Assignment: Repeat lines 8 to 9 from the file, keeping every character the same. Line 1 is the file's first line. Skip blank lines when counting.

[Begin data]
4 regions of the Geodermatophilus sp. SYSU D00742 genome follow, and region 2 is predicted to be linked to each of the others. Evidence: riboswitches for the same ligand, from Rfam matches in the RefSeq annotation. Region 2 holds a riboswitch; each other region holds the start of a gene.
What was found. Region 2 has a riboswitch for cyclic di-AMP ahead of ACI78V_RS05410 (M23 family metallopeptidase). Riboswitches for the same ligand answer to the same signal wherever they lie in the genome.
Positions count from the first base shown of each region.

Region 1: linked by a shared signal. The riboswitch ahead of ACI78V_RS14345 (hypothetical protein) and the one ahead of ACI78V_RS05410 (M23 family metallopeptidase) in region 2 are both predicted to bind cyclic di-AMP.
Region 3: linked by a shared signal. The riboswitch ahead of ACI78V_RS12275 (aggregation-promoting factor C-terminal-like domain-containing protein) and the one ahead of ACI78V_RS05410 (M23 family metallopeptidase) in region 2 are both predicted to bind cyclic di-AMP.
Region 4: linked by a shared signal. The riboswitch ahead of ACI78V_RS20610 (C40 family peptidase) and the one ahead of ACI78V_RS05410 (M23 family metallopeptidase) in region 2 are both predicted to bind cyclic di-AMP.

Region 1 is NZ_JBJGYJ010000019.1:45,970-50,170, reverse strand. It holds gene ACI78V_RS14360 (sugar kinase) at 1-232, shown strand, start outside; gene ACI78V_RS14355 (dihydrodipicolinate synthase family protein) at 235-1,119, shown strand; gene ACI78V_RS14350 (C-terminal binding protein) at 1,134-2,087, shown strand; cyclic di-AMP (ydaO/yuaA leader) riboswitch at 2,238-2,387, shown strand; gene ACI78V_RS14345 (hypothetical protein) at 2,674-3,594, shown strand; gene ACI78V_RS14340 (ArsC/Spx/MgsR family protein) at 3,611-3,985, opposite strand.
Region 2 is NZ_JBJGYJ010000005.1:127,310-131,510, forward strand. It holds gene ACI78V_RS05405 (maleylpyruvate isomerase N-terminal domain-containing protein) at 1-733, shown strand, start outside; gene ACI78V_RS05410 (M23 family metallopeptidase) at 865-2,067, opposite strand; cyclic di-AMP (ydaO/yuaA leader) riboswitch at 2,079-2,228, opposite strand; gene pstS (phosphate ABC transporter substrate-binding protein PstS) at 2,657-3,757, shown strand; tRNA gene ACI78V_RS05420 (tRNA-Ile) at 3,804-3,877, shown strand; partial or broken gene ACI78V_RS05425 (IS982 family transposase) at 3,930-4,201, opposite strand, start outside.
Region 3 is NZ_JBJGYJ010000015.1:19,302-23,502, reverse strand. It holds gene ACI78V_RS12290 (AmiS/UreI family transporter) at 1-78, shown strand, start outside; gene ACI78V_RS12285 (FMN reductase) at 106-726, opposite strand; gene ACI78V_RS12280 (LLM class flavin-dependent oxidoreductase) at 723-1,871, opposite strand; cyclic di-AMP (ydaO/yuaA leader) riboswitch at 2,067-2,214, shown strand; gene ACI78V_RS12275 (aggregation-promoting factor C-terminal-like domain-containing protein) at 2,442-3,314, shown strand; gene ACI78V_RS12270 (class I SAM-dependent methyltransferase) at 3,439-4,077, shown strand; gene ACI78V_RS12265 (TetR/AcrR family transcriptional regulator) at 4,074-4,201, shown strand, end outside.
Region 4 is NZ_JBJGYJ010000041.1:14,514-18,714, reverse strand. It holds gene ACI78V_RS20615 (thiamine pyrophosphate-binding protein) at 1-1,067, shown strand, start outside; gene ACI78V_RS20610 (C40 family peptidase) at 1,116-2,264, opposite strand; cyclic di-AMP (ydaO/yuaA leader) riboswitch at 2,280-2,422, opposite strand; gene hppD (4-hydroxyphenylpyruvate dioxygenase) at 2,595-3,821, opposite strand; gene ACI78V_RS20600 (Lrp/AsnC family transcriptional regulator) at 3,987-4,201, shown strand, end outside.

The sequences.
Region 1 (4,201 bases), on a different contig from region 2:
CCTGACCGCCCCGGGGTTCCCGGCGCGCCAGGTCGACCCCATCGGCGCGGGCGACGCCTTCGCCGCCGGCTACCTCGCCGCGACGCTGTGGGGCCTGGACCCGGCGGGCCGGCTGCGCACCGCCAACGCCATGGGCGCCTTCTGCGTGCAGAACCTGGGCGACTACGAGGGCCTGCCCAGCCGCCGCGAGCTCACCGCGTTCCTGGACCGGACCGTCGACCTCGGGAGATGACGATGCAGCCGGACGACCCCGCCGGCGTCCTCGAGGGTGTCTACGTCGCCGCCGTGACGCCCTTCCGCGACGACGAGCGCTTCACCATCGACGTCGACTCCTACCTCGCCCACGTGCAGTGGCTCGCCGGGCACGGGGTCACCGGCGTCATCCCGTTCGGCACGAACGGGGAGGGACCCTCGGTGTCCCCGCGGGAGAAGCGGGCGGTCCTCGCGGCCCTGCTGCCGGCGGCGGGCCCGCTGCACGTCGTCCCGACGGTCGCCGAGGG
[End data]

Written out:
Region 2 is NZ_JBJGYJ010000005.1:127,310-131,510, forward strand. It holds gene ACI78V_RS05405 (maleylpyruvate isomerase N-terminal domain-containing protein) at 1-733, shown strand, start outside; gene ACI78V_RS05410 (M23 family metallopeptidase) at 865-2,067, opposite strand; cyclic di-AMP (ydaO/yuaA leader) riboswitch at 2,079-2,228, opposite strand; gene pstS (phosphate ABC transporter substrate-binding protein PstS) at 2,657-3,757, shown strand; tRNA gene ACI78V_RS05420 (tRNA-Ile) at 3,804-3,877, shown strand; partial or broken gene ACI78V_RS05425 (IS982 family transposase) at 3,930-4,201, opposite strand, start outside.
Region 3 is NZ_JBJGYJ010000015.1:19,302-23,502, reverse strand. It holds gene ACI78V_RS12290 (AmiS/UreI family transporter) at 1-78, shown strand, start outside; gene ACI78V_RS12285 (FMN reductase) at 106-726, opposite strand; gene ACI78V_RS12280 (LLM class flavin-dependent oxidoreductase) at 723-1,871, opposite strand; cyclic di-AMP (ydaO/yuaA leader) riboswitch at 2,067-2,214, shown strand; gene ACI78V_RS12275 (aggregation-promoting factor C-terminal-like domain-containing protein) at 2,442-3,314, shown strand; gene ACI78V_RS12270 (class I SAM-dependent methyltransferase) at 3,439-4,077, shown strand; gene ACI78V_RS12265 (TetR/AcrR family transcriptional regulator) at 4,074-4,201, shown strand, end outside.